Space to Make is a pilot research project with a core team of educators and practitioners united by a passion for making. The research references historical approaches and draws upon existing and emerging good practice in arts education to explore routes to best transfer tacit knowledge.
The pilot phase of research will further develop methods for gathering and analysing data to best evidence outcomes. The intention is to take these findings to inform a second phase of research in collaboration with colleagues across different disciplines and contexts.
As educators and practitioners we understand the value and importance of incidental learning as a method of uncovering and conveying tacit knowledge. Current educational systems place huge emphasis on grades, assessment and league tables. This, in addition to pressures on contact time and resources, leaves little space for un-timetabled learning. Further changes include the emerging, and yet to be fully understood impact of technology on learning. Our research responds to this changing educational landscape and seeks to develop strategies to encourage learning through ‘making’.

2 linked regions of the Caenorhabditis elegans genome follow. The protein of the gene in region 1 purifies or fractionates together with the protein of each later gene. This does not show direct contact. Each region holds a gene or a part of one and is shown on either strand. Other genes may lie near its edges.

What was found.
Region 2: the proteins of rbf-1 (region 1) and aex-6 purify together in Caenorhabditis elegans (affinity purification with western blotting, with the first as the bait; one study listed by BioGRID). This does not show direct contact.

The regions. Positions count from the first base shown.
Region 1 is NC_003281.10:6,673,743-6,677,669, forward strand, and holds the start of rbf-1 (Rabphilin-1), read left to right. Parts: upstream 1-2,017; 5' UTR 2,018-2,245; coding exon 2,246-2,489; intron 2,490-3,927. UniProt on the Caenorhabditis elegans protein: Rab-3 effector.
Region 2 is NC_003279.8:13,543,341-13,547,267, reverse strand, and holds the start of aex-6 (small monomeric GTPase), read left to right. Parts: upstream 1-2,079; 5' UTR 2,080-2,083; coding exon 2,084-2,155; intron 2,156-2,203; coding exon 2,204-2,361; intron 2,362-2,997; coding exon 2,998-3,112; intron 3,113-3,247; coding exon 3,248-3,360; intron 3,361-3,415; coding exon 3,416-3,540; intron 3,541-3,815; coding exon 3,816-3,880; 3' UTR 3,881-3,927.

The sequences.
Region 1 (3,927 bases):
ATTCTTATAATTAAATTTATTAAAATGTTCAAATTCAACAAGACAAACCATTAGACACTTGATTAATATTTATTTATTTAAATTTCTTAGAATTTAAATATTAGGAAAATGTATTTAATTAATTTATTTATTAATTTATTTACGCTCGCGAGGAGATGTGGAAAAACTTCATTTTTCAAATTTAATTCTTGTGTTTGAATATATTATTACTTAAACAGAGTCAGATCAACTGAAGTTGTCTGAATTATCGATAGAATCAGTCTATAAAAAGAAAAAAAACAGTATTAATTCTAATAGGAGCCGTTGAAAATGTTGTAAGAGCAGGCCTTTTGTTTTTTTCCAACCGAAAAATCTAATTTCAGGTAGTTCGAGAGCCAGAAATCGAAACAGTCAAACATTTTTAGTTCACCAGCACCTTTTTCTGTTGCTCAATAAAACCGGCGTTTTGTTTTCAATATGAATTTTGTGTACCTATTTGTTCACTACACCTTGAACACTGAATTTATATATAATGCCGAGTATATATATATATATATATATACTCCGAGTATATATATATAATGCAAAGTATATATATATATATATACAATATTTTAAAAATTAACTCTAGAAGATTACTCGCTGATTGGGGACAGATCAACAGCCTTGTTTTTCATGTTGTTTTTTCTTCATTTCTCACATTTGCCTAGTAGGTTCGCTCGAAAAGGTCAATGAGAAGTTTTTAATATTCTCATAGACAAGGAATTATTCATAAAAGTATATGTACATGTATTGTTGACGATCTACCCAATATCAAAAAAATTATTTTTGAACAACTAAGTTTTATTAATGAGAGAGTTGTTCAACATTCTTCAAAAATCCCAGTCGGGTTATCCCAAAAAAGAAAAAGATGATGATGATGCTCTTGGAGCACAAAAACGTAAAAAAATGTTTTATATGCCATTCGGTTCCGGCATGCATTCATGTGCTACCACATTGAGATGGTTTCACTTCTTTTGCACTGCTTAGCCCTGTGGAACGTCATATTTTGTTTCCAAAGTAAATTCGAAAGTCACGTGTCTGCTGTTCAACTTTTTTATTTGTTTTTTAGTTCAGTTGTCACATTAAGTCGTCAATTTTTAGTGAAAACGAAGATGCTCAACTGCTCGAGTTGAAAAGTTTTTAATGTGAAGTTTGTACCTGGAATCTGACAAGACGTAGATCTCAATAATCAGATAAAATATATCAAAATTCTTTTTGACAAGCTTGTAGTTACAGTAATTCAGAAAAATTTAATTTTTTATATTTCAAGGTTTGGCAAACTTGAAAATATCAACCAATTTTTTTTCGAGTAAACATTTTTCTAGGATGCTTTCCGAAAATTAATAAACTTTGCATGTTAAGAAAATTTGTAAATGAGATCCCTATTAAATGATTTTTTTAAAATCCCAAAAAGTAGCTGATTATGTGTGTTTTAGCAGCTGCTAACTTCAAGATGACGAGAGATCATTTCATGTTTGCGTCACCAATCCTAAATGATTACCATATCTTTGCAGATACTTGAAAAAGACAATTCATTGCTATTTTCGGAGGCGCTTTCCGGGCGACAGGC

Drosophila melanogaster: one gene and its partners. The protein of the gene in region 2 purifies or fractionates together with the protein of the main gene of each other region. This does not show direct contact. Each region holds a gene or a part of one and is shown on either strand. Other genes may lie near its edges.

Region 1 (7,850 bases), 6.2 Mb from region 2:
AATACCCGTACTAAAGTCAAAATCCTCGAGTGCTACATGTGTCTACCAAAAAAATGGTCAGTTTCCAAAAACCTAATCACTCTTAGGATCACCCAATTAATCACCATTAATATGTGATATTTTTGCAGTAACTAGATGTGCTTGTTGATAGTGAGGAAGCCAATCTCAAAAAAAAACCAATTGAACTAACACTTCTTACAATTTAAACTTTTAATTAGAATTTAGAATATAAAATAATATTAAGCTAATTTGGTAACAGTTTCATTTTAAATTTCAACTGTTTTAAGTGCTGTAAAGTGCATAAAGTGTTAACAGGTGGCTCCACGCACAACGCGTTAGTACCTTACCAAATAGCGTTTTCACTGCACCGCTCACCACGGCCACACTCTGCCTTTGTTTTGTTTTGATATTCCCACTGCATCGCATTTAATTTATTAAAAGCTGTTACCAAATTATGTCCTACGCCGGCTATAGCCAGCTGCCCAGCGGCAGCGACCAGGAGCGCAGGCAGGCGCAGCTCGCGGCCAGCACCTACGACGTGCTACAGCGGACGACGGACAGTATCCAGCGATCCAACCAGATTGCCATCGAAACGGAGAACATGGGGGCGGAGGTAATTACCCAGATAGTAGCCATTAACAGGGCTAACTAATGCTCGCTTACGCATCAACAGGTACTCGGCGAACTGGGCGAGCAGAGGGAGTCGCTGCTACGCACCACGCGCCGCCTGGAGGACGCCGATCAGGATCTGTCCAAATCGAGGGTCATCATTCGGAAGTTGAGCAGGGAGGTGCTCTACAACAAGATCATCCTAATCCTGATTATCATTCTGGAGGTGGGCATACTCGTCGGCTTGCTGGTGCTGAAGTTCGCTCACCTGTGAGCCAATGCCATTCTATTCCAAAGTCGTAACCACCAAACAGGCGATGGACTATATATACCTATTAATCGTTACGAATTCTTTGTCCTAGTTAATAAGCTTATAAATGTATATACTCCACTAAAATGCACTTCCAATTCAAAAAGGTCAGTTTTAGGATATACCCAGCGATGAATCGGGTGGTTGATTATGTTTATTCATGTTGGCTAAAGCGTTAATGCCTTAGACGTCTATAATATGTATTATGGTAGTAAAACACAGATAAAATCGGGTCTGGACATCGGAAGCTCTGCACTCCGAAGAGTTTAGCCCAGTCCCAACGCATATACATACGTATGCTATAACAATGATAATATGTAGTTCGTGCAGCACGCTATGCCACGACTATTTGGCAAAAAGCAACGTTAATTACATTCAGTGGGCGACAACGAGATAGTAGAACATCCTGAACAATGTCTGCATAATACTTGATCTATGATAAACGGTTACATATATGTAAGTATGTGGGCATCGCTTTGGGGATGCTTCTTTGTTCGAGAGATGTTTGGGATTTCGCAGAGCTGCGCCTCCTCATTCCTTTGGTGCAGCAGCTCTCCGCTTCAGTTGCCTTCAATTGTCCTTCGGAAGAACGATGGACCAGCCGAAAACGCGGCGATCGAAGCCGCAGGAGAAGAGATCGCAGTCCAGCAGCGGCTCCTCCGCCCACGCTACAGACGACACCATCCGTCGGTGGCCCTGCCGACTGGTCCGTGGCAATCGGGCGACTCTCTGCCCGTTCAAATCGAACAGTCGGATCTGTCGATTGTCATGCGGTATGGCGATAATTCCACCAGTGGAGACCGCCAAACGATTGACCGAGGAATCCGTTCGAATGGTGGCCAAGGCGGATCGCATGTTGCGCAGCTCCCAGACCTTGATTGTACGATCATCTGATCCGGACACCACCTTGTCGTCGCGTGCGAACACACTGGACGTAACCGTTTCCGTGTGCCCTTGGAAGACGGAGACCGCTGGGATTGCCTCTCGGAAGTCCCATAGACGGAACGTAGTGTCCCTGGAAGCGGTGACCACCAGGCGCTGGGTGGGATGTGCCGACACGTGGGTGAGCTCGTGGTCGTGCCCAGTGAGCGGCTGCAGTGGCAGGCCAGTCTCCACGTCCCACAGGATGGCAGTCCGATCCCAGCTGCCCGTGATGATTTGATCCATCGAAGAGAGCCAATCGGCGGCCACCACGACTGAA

The Space to Make project approach includes setting up workshop-based scenarios to enable student participation and observation of academic-practitioner work. This reflects the perceived value of immersive action-learning in the transfer of tacit and incidental knowledge associated with a skilled craft process. We will discuss ways to encourage the development of student skills of self-motivation, independent learning and creative insight. Through the informal workshops the sense of student educator hierarchy is challenged thus turning the tables on typical delivery.
The contention is that informal learning within the workshop environment promotes and encourages reflection on action and learning and enhances the students’ move towards a self-directed mode of study having assimilated knowledge and experimented and applied this knowledge through practice.